Also called child bed fever, puerperal fever, puerperal exhaustion, metritis or purpura. Puerperal means “childbearing.” Death is caused by bacterial infection during and after the process of birth. In the late 1800’s the disease was considered to be a common and dreaded consequence of motherhood.
Prior to the advent of hospitals nationwide in the 1930’s and 40’s, most women gave birth at home with a midwife in attendance. In the l800’s childbirth was second only to tuberculosis as the leading cause of death in women in their childbearing years.
Infection, post partum, was a common problem. The infection may have been generated by the trauma of birth, the hand that examined the woman giving birth, or exposure to an environment that was dirty or septic.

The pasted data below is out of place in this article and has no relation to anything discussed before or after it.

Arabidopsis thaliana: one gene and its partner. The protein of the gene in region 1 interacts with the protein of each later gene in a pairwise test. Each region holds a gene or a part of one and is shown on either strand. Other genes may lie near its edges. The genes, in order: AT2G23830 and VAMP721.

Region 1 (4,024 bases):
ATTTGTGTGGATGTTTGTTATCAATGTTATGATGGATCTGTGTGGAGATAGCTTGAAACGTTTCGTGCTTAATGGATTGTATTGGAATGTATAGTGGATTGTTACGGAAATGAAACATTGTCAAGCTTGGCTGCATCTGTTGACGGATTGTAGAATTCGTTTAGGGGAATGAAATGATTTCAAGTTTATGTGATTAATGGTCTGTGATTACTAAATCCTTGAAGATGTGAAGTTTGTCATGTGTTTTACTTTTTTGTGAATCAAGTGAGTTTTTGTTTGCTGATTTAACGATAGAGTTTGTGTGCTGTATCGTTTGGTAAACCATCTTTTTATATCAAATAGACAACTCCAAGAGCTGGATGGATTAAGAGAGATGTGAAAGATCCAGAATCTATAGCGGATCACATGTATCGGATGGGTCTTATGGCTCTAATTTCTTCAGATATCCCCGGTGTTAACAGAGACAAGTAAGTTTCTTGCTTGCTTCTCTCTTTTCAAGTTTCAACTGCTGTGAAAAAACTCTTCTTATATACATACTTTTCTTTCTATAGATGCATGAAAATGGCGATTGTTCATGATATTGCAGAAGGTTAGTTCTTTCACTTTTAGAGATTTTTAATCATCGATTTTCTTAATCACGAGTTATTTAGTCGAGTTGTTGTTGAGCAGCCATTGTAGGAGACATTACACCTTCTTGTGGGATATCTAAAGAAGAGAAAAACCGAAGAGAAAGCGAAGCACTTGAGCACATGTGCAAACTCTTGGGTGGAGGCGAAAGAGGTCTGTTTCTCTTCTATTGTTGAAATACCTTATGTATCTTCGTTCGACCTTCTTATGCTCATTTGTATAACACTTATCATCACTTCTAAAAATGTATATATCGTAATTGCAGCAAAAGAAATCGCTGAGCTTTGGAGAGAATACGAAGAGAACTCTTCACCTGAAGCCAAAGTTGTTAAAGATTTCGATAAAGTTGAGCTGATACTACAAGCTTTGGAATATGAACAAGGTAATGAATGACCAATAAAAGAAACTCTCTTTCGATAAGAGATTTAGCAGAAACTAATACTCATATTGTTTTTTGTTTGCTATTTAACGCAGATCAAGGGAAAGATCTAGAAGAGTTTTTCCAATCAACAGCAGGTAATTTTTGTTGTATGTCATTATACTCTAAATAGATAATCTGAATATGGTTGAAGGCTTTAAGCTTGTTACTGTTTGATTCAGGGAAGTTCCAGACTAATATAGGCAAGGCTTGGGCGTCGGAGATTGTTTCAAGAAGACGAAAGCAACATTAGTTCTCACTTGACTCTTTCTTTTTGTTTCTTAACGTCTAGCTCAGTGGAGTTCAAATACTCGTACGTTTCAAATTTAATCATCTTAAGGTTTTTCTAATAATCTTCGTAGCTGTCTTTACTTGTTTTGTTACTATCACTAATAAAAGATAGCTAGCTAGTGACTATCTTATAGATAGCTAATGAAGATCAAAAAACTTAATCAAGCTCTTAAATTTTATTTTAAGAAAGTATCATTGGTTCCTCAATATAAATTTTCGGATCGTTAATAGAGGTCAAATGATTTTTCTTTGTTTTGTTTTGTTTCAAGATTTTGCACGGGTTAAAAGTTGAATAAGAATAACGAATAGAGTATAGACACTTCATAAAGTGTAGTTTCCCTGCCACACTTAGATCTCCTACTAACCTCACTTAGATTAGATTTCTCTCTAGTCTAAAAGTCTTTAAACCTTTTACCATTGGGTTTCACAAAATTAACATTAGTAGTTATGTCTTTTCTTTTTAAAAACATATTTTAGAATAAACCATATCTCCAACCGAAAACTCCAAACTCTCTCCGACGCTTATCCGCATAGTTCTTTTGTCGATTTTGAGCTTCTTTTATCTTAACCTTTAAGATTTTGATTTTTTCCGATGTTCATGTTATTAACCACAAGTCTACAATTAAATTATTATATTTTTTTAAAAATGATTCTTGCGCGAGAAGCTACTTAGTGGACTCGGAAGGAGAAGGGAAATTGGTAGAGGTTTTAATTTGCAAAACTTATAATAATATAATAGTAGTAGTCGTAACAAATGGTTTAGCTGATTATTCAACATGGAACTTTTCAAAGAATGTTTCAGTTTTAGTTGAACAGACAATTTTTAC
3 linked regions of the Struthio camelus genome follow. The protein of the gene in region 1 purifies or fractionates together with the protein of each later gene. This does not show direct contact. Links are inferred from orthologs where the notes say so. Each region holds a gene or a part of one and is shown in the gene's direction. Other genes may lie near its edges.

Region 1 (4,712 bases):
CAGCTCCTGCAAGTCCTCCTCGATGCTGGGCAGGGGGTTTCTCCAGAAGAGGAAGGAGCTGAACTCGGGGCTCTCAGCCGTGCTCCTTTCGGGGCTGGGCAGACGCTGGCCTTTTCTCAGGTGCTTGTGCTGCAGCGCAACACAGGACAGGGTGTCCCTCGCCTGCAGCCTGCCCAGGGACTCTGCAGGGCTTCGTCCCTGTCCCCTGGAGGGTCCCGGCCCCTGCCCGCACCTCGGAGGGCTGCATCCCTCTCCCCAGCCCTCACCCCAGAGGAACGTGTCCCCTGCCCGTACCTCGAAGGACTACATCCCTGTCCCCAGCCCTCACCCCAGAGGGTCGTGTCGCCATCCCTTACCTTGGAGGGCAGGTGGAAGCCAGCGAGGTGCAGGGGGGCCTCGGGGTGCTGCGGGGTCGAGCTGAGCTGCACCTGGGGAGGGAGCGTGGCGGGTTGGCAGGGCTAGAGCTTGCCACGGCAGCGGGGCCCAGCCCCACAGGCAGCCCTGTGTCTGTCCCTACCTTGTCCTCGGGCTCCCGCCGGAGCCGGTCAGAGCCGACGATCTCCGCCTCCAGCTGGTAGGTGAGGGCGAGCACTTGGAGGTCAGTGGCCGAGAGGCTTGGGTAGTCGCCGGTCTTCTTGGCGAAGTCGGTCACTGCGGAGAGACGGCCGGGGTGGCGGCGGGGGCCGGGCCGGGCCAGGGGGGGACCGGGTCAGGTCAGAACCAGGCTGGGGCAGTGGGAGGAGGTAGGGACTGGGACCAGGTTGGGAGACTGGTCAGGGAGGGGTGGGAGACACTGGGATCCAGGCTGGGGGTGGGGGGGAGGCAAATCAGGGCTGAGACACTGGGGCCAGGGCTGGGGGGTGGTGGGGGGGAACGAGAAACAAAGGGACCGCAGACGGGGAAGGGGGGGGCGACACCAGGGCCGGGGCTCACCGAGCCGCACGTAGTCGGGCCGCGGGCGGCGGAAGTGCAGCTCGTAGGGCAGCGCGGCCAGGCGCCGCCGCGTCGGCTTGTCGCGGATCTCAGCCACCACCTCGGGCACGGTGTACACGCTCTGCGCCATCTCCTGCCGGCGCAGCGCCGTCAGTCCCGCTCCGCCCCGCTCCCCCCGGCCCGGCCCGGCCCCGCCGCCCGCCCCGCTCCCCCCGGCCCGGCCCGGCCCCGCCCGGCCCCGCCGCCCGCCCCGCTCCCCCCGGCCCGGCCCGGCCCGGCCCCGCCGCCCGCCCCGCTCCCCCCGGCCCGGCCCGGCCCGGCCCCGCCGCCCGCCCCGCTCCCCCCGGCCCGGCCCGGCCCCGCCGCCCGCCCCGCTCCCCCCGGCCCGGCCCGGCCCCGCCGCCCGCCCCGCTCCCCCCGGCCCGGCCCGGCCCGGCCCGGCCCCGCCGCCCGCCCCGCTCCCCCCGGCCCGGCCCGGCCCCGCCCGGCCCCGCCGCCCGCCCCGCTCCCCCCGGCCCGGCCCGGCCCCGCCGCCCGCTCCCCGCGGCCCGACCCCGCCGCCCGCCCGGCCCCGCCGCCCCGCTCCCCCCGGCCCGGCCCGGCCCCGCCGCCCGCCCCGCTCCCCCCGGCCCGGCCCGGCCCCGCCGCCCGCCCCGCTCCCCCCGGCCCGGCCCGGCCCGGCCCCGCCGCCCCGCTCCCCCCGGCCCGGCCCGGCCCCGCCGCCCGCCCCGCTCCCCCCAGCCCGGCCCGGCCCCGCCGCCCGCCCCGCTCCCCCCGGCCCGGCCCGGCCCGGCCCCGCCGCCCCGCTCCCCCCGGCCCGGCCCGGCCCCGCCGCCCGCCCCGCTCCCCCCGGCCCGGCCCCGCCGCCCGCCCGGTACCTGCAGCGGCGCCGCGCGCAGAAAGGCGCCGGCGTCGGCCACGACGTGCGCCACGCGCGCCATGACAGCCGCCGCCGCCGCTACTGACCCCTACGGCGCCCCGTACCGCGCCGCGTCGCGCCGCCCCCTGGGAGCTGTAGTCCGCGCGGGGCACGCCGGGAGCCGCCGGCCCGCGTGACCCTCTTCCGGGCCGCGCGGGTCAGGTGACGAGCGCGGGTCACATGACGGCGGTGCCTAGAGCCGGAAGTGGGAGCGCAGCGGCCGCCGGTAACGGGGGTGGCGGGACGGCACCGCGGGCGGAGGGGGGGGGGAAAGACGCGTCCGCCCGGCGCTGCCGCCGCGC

Surgical intervention, when needed, for childbirth was generally performed by the barber surgeons of the time. Infant mortality for cesarean section was near 100%. The mother, if she survived, was often debilitated. Surgical intervention was also a leading cause of puerperal fever.
The possibility also existed for the woman to hemorrhage to death or to die from convulsions or “fits”.
Post partum blood clots in the legs might also cause death and be listed on the death certificate as milk leg.